Intended learning objectives

At the end of day 1 participants will be able to:

  1. Understand the advantages of compassionate leadership approaches for leaders and teams
  2. Recognise the importance of self-compassion
  3. Be familiar with compassion focussed activities that can be used with their teams
  4. Recognise how ADHD presents in adults, with a particular focus on women.
  5. Understand how untreated ADHD may affect women in the perinatal period.
  6. Consider medication treatment options for ADHD in the perinatal period.
  7. Feel confident in writing a CD prescription.

Essential reading

  1. West, M., Eckert, R., Collins, B., &Chowla, R. (2017) Caring to Change. How compassionate leadership can stimulate innovation in health care. The King’s Fund
  2. Cubbin, S., Leaver, L., & Parry, A. (2020). Attention deficit hyperactivity disorder in adults: common in primary care, misdiagnosed, and impairing, but highly responsive to treatment. The British journal of general practice: The journal of the Royal College of General Practitioners, 70(698), 465– 466.

Recommended reading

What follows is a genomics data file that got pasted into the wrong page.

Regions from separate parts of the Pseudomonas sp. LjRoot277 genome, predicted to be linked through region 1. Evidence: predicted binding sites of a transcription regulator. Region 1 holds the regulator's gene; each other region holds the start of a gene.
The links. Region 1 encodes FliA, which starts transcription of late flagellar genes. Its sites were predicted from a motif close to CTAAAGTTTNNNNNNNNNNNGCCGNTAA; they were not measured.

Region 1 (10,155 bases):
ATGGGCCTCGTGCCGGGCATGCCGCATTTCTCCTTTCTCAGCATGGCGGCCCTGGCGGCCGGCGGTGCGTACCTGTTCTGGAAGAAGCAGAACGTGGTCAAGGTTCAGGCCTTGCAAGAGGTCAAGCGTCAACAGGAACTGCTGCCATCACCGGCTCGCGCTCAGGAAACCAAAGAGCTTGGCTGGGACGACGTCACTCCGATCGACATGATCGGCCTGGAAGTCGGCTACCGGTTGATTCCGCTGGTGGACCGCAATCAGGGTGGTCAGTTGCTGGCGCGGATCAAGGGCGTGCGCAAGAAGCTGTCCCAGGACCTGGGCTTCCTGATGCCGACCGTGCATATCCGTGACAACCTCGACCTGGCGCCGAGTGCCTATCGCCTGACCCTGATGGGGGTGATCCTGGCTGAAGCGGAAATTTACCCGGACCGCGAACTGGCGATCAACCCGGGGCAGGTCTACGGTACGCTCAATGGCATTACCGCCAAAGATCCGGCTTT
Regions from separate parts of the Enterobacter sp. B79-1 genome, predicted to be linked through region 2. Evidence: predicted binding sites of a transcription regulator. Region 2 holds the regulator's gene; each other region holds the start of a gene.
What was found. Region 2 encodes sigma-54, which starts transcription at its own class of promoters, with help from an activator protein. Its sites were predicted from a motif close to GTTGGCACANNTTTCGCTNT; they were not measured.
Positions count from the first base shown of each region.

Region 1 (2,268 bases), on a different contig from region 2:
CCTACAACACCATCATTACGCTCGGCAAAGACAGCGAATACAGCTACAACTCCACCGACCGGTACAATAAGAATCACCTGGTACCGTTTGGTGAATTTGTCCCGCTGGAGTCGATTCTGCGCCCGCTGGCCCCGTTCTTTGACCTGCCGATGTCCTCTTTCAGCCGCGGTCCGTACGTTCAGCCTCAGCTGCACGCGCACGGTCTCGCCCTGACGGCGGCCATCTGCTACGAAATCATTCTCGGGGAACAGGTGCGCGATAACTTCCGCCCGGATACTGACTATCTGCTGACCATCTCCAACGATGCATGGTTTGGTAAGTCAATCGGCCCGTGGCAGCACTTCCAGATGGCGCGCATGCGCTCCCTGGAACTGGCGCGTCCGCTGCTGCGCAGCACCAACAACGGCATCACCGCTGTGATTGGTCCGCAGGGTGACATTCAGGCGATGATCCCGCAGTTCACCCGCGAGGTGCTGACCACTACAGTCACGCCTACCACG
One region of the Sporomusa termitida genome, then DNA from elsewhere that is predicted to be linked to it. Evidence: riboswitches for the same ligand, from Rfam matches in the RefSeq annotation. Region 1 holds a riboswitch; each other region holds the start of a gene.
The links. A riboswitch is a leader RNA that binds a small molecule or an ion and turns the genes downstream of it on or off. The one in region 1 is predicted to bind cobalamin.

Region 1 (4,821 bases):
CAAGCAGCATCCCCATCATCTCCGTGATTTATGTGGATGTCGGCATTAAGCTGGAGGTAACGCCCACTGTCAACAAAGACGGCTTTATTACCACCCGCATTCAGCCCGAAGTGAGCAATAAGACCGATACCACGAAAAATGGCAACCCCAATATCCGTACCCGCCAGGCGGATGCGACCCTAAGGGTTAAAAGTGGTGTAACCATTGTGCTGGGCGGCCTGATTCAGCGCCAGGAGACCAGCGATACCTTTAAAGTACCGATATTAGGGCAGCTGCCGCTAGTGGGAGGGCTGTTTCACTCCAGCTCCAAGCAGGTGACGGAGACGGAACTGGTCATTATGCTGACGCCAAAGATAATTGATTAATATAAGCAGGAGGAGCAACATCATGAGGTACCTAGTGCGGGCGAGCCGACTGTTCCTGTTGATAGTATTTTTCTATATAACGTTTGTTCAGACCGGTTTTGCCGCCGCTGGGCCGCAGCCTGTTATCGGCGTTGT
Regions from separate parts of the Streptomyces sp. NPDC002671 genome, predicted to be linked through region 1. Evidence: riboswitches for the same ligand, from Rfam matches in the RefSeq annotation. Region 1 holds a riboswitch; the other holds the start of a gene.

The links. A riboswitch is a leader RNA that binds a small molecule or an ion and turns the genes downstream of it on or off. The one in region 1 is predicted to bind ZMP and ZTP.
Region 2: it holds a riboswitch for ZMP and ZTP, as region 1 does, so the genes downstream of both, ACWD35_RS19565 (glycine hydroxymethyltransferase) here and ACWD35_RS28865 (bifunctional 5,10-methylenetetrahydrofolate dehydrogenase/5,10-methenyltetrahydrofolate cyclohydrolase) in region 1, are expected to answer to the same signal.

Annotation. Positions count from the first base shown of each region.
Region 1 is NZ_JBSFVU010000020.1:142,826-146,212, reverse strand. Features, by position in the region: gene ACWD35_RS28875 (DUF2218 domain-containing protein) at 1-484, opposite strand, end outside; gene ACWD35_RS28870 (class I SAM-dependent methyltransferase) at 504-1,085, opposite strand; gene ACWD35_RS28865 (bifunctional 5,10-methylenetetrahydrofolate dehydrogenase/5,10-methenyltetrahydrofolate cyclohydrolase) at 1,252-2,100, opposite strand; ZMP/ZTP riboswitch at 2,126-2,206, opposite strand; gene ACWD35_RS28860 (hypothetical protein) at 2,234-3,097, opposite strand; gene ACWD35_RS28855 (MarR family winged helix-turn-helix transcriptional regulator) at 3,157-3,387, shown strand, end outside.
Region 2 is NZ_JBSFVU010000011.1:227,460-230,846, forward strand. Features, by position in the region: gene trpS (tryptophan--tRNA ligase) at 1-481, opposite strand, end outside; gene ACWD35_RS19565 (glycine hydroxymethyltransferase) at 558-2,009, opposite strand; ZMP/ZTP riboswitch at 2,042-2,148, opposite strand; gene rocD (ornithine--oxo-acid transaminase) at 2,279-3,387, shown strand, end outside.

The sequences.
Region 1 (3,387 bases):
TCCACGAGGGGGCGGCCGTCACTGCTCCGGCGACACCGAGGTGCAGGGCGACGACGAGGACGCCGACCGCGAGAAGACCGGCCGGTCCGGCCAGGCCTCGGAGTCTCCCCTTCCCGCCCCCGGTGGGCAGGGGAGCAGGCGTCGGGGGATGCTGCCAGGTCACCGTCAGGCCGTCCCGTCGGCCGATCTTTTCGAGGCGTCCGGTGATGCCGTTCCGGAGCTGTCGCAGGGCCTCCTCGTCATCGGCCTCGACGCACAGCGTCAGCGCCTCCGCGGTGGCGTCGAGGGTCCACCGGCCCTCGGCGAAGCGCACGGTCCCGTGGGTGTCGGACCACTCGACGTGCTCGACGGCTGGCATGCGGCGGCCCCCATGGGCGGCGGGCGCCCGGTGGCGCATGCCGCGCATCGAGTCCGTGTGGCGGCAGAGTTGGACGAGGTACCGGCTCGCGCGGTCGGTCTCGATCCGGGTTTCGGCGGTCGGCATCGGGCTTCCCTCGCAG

1. Conversano, C., Ciacchini, R., Orrù, G., Di Giuseppe, M., Gemignani, A., & Poli, A. (2020). Mindfulness, Compassion, and Self-Compassion Among Health Care Professionals: What's New? A Systematic Review. Frontiers in psychology, 11, 1683. https://doi.org/10.3389/fpsyg.2020.01683.
  2. Cortese, S., Adamo, N., Del Giovane, C., et al. (2018). Comparative efficacy and tolerability of medications for attention-deficit hyperactivity disorder in children, adolescents, and adults: a systematic review and network meta-analysis. The Lancet. Psychiatry, 5(9), 727–738.
  3. De Zulueta P. C. (2015). Developing compassionate leadership in health care: an integrative review. Journal of healthcare leadership, 8, 1–10.
  4. Gilbert, P.l & Basran, J. (2018). Imagining One’s Compassionate Self and Coping with Life Difficulties. EC Psychology and Psychiatry, 7, 971-978.